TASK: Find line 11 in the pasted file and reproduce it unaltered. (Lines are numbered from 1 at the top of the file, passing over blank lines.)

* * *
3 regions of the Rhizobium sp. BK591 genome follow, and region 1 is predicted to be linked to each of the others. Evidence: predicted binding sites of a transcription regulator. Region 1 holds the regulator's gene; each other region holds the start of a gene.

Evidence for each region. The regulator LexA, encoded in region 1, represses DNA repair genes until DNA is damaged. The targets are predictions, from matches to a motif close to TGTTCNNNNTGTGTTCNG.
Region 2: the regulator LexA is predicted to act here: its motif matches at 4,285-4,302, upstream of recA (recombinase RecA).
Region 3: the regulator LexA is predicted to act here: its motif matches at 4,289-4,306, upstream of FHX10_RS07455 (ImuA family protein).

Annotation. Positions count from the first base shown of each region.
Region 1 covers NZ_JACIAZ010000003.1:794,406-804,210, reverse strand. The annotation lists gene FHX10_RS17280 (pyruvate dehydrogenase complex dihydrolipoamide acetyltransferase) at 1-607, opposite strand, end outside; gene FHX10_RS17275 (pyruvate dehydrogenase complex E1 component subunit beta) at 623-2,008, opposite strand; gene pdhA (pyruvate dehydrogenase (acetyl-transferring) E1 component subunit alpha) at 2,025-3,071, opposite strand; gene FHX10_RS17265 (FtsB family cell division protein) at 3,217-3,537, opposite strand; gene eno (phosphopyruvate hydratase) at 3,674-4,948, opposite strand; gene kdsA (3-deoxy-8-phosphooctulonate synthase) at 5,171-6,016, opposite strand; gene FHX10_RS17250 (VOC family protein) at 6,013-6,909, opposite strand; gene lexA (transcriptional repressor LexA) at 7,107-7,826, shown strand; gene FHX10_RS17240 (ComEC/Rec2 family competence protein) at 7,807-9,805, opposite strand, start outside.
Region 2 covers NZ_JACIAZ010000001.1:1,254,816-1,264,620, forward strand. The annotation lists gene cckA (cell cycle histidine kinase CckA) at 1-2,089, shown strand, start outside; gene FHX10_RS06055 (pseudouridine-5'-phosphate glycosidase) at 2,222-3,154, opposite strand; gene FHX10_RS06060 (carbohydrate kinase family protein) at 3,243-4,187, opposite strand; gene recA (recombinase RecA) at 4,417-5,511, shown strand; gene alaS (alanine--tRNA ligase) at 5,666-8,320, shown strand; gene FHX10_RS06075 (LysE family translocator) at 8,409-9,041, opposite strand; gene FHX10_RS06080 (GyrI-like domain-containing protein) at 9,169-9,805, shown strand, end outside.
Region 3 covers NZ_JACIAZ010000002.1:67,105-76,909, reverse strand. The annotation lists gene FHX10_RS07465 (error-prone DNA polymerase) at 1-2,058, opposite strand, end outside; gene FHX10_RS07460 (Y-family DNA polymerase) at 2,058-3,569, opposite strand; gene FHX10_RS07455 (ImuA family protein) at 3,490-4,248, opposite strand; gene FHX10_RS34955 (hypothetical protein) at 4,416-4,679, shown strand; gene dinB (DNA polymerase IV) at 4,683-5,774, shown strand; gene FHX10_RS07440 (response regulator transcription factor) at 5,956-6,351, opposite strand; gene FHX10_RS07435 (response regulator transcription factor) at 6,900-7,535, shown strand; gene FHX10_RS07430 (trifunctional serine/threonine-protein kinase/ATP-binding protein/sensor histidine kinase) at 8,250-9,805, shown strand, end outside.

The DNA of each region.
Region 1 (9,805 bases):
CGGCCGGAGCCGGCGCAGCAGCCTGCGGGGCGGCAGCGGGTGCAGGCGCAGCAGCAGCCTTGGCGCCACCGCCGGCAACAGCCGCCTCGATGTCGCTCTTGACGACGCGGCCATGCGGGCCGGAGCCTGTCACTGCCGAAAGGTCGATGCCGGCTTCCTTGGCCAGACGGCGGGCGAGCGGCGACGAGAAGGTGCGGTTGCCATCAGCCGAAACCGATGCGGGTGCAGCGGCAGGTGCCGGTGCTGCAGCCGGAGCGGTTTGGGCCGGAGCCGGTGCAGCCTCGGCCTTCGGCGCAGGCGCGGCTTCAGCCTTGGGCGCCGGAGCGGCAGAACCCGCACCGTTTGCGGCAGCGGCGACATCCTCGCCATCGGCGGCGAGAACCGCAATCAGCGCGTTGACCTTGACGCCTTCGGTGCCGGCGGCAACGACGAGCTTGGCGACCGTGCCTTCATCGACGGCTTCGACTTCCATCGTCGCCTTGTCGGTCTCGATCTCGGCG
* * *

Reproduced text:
CGGCCGGAGCCGGCGCAGCAGCCTGCGGGGCGGCAGCGGGTGCAGGCGCAGCAGCAGCCTTGGCGCCACCGCCGGCAACAGCCGCCTCGATGTCGCTCTTGACGACGCGGCCATGCGGGCCGGAGCCTGTCACTGCCGAAAGGTCGATGCCGGCTTCCTTGGCCAGACGGCGGGCGAGCGGCGACGAGAAGGTGCGGTTGCCATCAGCCGAAACCGATGCGGGTGCAGCGGCAGGTGCCGGTGCTGCAGCCGGAGCGGTTTGGGCCGGAGCCGGTGCAGCCTCGGCCTTCGGCGCAGGCGCGGCTTCAGCCTTGGGCGCCGGAGCGGCAGAACCCGCACCGTTTGCGGCAGCGGCGACATCCTCGCCATCGGCGGCGAGAACCGCAATCAGCGCGTTGACCTTGACGCCTTCGGTGCCGGCGGCAACGACGAGCTTGGCGACCGTGCCTTCATCGACGGCTTCGACTTCCATCGTCGCCTTGTCGGTCTCGATCTCGGCG